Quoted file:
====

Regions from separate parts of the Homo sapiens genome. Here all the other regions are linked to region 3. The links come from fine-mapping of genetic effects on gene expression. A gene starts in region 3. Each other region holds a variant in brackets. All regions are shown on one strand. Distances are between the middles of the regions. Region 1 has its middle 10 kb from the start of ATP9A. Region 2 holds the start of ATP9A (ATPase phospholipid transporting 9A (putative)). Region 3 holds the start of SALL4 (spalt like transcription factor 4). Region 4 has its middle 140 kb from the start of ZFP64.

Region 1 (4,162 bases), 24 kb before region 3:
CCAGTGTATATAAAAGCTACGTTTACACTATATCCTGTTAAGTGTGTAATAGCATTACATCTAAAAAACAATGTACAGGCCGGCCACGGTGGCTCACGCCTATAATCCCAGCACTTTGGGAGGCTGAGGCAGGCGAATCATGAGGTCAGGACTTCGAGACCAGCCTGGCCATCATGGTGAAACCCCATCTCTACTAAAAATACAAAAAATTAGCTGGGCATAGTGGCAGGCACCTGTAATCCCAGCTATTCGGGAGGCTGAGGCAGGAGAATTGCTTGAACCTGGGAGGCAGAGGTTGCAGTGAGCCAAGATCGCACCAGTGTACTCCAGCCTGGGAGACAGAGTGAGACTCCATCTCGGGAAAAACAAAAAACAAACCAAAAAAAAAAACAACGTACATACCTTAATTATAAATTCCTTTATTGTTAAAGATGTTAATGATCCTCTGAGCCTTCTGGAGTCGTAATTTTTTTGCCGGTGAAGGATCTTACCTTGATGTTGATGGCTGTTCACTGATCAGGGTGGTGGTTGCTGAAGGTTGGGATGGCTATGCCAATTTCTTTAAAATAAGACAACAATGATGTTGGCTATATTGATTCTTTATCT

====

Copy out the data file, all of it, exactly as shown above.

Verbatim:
Regions from separate parts of the Homo sapiens genome. Here all the other regions are linked to region 3. The links come from fine-mapping of genetic effects on gene expression. A gene starts in region 3. Each other region holds a variant in brackets. All regions are shown on one strand. Distances are between the middles of the regions. Region 1 has its middle 10 kb from the start of ATP9A. Region 2 holds the start of ATP9A (ATPase phospholipid transporting 9A (putative)). Region 3 holds the start of SALL4 (spalt like transcription factor 4). Region 4 has its middle 140 kb from the start of ZFP64.

Region 1 (4,162 bases), 24 kb before region 3:
CCAGTGTATATAAAAGCTACGTTTACACTATATCCTGTTAAGTGTGTAATAGCATTACATCTAAAAAACAATGTACAGGCCGGCCACGGTGGCTCACGCCTATAATCCCAGCACTTTGGGAGGCTGAGGCAGGCGAATCATGAGGTCAGGACTTCGAGACCAGCCTGGCCATCATGGTGAAACCCCATCTCTACTAAAAATACAAAAAATTAGCTGGGCATAGTGGCAGGCACCTGTAATCCCAGCTATTCGGGAGGCTGAGGCAGGAGAATTGCTTGAACCTGGGAGGCAGAGGTTGCAGTGAGCCAAGATCGCACCAGTGTACTCCAGCCTGGGAGACAGAGTGAGACTCCATCTCGGGAAAAACAAAAAACAAACCAAAAAAAAAAACAACGTACATACCTTAATTATAAATTCCTTTATTGTTAAAGATGTTAATGATCCTCTGAGCCTTCTGGAGTCGTAATTTTTTTGCCGGTGAAGGATCTTACCTTGATGTTGATGGCTGTTCACTGATCAGGGTGGTGGTTGCTGAAGGTTGGGATGGCTATGCCAATTTCTTTAAAATAAGACAACAATGATGTTGGCTATATTGATTCTTTATCT